Still, I had this sneaky worry that I had wasted the last 10 years of my life writing myself out of jobs because I was exploring too much. 

When I posed that theory, which formed in my synapses in the milliseconds between the line my buddy delivered to me and the sip he took of his drink, he did a partial spit take and replied with something that caused me a great sigh of relief. 

Checklist screenwriters need for pre-production, production, and post production.'Adaptation'Credit: Sony Pictures Releasing

"Hell, no."

Nothing I did was a waste. The one benefit from this kind of exploration into different genres and stories is that I found my voice. I may have written topics that feel all over the place on paper, but I believe you could pick any of them up and read them you would know they were written by me.  

I had spent all 10 years building a portfolio of work that answered his worry about the last decade of my career. 

The truth is, it might have taken a decade for me to break into Hollywood. I might have thought that back in 2014, I had, but instead, I had just opened the door. I wasn't ready to walk through it until now. 

Now, people sort of know who I am. They know I try to bring a lot of heart, that I have a point of view on the world. And that I have no problem getting weird and wild with my characters and situations. While I might bend genres, they know me when they read me. 

My compatriots were finally figuring out what they could do with me, just as they were reaching a point in their careers where they had the power to actually do things.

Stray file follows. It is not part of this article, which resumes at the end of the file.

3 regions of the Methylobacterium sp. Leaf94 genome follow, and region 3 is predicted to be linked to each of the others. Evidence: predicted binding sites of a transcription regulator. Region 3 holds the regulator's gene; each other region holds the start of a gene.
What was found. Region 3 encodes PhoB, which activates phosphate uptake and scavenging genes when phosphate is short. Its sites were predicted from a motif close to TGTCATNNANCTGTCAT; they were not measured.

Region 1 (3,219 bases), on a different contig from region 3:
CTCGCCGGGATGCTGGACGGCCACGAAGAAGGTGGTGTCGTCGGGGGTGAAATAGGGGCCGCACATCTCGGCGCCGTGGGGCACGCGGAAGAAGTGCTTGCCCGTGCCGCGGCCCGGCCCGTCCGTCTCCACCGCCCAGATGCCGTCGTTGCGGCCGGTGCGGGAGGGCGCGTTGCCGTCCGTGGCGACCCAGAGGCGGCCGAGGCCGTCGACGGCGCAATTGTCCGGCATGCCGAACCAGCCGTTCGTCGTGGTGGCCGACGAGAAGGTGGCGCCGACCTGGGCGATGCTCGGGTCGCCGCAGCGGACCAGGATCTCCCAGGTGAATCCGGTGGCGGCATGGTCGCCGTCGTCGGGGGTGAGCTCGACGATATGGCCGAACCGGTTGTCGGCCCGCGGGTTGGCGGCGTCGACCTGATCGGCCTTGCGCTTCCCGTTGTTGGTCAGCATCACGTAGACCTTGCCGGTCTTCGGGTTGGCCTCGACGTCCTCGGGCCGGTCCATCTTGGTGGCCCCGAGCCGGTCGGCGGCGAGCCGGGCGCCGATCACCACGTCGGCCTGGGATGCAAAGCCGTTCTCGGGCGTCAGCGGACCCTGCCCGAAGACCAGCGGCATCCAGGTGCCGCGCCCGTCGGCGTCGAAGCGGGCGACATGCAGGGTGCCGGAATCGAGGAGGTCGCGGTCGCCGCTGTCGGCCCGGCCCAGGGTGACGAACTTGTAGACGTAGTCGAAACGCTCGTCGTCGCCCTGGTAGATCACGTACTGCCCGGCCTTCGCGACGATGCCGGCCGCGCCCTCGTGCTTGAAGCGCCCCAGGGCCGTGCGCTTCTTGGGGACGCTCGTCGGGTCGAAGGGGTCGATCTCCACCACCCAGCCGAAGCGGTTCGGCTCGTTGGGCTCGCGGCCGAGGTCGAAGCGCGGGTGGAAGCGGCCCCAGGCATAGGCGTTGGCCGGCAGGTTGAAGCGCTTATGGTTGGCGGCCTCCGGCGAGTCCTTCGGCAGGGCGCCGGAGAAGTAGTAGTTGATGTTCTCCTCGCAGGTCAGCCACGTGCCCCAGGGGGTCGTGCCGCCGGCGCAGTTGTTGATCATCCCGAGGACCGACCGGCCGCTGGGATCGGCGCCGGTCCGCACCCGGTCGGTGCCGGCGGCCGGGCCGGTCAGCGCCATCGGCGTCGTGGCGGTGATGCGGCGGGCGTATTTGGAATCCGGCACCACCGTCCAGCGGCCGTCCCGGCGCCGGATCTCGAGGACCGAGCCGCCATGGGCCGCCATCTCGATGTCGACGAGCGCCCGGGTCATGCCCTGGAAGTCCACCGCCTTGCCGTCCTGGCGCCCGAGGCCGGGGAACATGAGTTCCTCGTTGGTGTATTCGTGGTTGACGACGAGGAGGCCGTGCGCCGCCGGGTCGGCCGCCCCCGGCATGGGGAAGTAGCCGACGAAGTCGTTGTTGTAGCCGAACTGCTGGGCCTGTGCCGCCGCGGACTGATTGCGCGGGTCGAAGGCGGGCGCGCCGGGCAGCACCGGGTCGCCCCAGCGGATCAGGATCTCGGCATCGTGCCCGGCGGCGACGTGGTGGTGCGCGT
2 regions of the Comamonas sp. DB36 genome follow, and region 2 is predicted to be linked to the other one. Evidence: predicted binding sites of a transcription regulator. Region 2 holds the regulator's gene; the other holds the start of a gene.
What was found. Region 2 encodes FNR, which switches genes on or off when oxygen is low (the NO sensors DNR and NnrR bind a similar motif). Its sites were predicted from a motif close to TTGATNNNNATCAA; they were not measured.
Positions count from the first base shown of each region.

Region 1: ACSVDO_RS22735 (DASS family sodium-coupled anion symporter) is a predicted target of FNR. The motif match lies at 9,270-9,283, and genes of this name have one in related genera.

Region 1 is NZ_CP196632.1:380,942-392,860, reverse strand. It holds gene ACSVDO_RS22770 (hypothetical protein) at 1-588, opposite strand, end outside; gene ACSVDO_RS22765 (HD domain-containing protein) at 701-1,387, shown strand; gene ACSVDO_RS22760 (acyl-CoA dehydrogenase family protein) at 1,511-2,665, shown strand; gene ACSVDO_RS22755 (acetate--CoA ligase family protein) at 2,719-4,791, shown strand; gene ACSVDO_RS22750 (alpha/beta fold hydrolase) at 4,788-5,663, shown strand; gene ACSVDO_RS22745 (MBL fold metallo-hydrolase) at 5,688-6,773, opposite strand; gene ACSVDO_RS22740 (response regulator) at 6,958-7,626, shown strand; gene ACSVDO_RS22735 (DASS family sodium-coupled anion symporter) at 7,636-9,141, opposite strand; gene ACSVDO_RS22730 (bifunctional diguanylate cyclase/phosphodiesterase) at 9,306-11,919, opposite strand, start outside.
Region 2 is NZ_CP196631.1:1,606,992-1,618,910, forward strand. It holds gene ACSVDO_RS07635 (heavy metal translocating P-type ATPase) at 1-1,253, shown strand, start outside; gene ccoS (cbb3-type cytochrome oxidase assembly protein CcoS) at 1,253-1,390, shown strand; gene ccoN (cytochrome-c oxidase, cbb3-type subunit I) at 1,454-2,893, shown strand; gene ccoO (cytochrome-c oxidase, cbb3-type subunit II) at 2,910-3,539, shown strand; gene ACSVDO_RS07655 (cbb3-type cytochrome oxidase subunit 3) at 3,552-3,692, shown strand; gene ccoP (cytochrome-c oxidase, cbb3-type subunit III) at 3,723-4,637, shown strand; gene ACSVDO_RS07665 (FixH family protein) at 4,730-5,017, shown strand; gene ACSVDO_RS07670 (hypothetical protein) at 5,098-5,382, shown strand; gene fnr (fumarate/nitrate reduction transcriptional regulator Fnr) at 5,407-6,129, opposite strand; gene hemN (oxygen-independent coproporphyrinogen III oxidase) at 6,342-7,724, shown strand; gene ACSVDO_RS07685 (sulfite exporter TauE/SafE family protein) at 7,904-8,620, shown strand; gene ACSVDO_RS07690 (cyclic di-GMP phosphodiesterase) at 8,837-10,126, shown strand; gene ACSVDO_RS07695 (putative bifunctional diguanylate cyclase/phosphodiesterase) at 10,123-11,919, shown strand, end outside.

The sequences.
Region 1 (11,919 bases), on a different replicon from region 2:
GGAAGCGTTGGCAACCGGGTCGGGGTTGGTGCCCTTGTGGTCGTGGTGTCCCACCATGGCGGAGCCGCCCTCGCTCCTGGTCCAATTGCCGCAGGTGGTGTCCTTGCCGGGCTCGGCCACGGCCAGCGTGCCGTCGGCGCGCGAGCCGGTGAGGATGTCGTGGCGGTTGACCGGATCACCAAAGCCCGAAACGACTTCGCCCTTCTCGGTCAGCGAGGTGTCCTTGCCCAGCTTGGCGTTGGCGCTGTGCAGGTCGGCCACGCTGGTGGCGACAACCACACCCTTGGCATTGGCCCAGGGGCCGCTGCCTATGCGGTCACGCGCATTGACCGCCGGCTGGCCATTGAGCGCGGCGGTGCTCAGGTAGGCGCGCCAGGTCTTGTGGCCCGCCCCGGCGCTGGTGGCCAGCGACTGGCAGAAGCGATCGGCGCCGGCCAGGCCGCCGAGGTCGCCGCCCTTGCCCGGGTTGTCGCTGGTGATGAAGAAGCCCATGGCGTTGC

And as I talk to the people I've met over the years, it's exciting to start collaborating with them on ideas that feel like they finally fit. 

There's so much more I have to learn, and I feel like day by day, I'm getting new lessons. I'm getting better, and I'm getting the chance to prove I'm worthy of being relied on. You can't rush that. No matter how badly you want to be somebody. 

Whatever I write next, it's going to be with the help of a rep who wants to help me continue to develop who I am. That's what I'm looking for in a manager or agent. Someone who can continue to bring me along on a journey to show Hollywood who I am. 

And hope that they like me. 

The only thing in your control is writing your spec and not being afraid to learn hard lessons. 

Let me know what you think in the comments.